The first electric lights were invented in the 1800's, the earliest prototype of which was created over two hundred years ago by a man named Humphry Davy. This earliest iteration consisted of a carbon filament that would glow when hooked up to a battery. It was primitive and hardly useful due to the fact that it had a short life and burned too brightly to be practical, but over the next 70 years it was reworked by several great minds, culminating in Thomas Edison's acquisition of the patents and his subsequent improvement of their design. Edison began selling the first mass-produced incandescent bulbs in 1880 and since then, billions of them have been sold worldwide. Incandescent bulbs have served us well over that time, but their inefficiency compared to newer alternatives means that they're slowly getting phased out. The future of light bulb technology is, which are superior in almost every way; they last up to 25 timer longer than incandescent bulbs, and use less energy in the process.
Because they use less energy, they also contribute less to the ambient heat of a room, which cuts out some unnecessary work being done by air conditioning units. While the upfront cost of LED bulbs is higher than incandescents by approximately a factor of 5, the life span of LED bulbs more than evens out that cost by itself. On top of that, one bulb can cut as much as $150 off your power bill over the course of its life, which sets the equation firmly in favor of LED. Solar home lighting Advancements in the field of solar technology have created new ways to light your home without increasing that amount of power you're drawing from the grid. While it is entirely possible to install enough solar panels to power not just lights but everything in a home, this currently entails a sizeable financial commitment, and there are simpler places to start. For example,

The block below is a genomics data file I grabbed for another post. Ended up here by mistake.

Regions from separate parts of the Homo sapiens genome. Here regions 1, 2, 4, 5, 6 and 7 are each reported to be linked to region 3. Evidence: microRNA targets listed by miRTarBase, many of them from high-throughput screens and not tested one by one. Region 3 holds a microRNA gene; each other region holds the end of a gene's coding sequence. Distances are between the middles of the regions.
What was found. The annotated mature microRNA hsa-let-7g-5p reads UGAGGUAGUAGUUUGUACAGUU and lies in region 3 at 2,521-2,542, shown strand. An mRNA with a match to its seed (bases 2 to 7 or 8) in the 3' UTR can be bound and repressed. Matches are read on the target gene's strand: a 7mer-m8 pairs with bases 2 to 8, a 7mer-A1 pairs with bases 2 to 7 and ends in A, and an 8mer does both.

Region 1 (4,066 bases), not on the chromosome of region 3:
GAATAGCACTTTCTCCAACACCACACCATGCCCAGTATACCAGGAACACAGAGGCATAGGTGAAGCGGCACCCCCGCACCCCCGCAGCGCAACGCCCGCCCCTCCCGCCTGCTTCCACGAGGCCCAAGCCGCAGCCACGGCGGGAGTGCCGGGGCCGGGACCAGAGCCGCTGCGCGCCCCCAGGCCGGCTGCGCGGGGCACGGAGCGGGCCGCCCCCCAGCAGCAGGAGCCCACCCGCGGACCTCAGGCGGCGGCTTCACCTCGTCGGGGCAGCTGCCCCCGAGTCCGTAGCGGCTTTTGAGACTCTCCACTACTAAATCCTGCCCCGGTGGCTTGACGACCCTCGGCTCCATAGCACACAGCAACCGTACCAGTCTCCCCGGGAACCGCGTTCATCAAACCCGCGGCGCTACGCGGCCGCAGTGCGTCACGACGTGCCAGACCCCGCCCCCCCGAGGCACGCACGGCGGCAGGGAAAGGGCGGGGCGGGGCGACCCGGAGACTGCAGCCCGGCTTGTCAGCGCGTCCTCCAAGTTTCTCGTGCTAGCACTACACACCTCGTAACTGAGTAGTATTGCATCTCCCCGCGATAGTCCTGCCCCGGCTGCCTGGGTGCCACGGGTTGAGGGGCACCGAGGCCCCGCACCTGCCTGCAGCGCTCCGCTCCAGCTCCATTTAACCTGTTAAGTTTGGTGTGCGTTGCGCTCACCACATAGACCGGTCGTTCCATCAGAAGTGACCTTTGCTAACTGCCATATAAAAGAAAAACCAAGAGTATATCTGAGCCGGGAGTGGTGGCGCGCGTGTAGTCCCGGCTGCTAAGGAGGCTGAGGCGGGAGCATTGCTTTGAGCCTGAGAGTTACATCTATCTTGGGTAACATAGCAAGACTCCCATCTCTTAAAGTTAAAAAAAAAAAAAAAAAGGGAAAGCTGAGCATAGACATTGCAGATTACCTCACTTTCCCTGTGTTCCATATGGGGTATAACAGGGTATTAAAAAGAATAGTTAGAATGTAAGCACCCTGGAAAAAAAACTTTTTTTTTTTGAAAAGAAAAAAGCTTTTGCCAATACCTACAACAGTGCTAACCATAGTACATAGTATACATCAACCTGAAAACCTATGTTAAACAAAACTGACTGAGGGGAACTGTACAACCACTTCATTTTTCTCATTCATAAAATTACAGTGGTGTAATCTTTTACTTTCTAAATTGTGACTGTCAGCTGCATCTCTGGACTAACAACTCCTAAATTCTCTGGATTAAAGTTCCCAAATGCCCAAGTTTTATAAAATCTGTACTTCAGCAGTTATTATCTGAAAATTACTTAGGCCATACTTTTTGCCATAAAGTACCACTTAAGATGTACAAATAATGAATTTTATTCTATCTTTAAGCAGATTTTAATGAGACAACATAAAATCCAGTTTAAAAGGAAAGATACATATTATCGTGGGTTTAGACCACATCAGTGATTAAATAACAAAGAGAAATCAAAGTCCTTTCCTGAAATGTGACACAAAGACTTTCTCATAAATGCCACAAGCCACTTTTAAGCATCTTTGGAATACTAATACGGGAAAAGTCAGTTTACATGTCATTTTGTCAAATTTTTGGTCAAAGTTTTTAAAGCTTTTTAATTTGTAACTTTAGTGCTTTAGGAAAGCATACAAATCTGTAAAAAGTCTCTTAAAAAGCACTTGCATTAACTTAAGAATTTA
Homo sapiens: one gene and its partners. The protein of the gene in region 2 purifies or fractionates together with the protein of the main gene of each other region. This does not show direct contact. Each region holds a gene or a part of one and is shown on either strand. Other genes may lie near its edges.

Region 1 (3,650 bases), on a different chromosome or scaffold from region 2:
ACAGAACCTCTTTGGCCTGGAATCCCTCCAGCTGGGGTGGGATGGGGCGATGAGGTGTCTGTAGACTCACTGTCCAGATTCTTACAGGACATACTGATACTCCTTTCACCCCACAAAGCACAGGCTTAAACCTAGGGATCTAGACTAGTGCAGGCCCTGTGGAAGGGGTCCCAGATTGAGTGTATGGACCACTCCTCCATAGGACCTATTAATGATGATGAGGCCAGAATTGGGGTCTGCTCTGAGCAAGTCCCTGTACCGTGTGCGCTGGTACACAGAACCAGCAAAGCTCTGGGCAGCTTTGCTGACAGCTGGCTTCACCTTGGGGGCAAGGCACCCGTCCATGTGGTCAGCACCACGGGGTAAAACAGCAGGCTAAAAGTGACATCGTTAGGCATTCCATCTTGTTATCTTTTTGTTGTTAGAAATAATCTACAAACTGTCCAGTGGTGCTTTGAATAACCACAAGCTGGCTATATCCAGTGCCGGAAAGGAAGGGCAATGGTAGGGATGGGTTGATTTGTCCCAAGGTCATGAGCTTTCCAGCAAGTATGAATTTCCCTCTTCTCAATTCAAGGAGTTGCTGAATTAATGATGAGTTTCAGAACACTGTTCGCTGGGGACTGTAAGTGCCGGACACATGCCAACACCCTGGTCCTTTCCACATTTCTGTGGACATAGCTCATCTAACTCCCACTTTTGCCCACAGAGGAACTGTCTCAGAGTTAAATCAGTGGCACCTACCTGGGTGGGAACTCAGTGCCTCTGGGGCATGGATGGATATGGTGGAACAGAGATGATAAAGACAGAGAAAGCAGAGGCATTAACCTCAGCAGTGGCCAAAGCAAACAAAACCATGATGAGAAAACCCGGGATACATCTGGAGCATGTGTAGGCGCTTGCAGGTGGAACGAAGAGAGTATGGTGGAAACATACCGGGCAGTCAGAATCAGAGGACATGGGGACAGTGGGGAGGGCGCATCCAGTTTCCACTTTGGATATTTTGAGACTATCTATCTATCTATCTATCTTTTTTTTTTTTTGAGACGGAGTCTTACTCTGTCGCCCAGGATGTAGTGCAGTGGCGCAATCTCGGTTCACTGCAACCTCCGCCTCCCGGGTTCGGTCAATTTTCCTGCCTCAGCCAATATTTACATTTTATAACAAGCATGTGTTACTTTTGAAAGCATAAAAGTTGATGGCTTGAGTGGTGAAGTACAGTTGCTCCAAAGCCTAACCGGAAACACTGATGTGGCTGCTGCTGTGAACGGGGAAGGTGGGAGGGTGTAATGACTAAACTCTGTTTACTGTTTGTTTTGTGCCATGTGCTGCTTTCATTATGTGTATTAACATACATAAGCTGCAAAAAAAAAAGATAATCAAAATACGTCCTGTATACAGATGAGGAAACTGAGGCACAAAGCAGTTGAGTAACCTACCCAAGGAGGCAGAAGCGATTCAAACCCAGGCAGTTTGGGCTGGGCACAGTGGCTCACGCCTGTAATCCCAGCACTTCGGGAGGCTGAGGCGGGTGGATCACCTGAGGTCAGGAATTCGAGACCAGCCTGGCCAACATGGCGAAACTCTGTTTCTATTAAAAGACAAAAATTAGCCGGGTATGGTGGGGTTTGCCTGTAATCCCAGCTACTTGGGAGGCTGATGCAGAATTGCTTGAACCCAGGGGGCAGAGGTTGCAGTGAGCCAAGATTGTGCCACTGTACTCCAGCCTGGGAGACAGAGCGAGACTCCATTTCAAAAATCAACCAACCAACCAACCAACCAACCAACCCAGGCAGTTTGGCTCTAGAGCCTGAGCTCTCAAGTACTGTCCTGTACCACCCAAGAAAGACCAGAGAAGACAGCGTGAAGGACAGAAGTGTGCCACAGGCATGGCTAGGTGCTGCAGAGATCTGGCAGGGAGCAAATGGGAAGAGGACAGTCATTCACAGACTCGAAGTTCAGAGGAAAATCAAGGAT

outdoor lights that have solar panels built into them can provide all the exterior light you need and won't cost you anything more than what's on the price tag.
They can be mounted on steps and railings, or you can line paths with lanterns or rope lights, adding a touch of ambience and style to any yard. Adapting exterior lighting to solar technology is easy simply because the lights themselves are outside. Turning sunlight into interior lighting requires a bit more hardware. Solar panels are the obvious option, capturing the energy of the sun and transporting it inside your house where it can be used for any purpose you choose. Even though solar panels will pay themselves off over time, the technology behind them is still in its infancy, and as such is too expensive to be considered a viable option for many. Another way to bring some daylight into a room is a relatively new invention called a solar tube.
A solar tube is basically a reflective dome mounted on your roof that collects sunlight, transporting it through the tube into the room of your choosing. If what you need is to bring just a bit of extra daylight into a room, a solar tube is a great solution that doesn't require any electrical work. Talk to ahome lighting expert to see the lighting solutions available to you, and how they can be tailored to your home.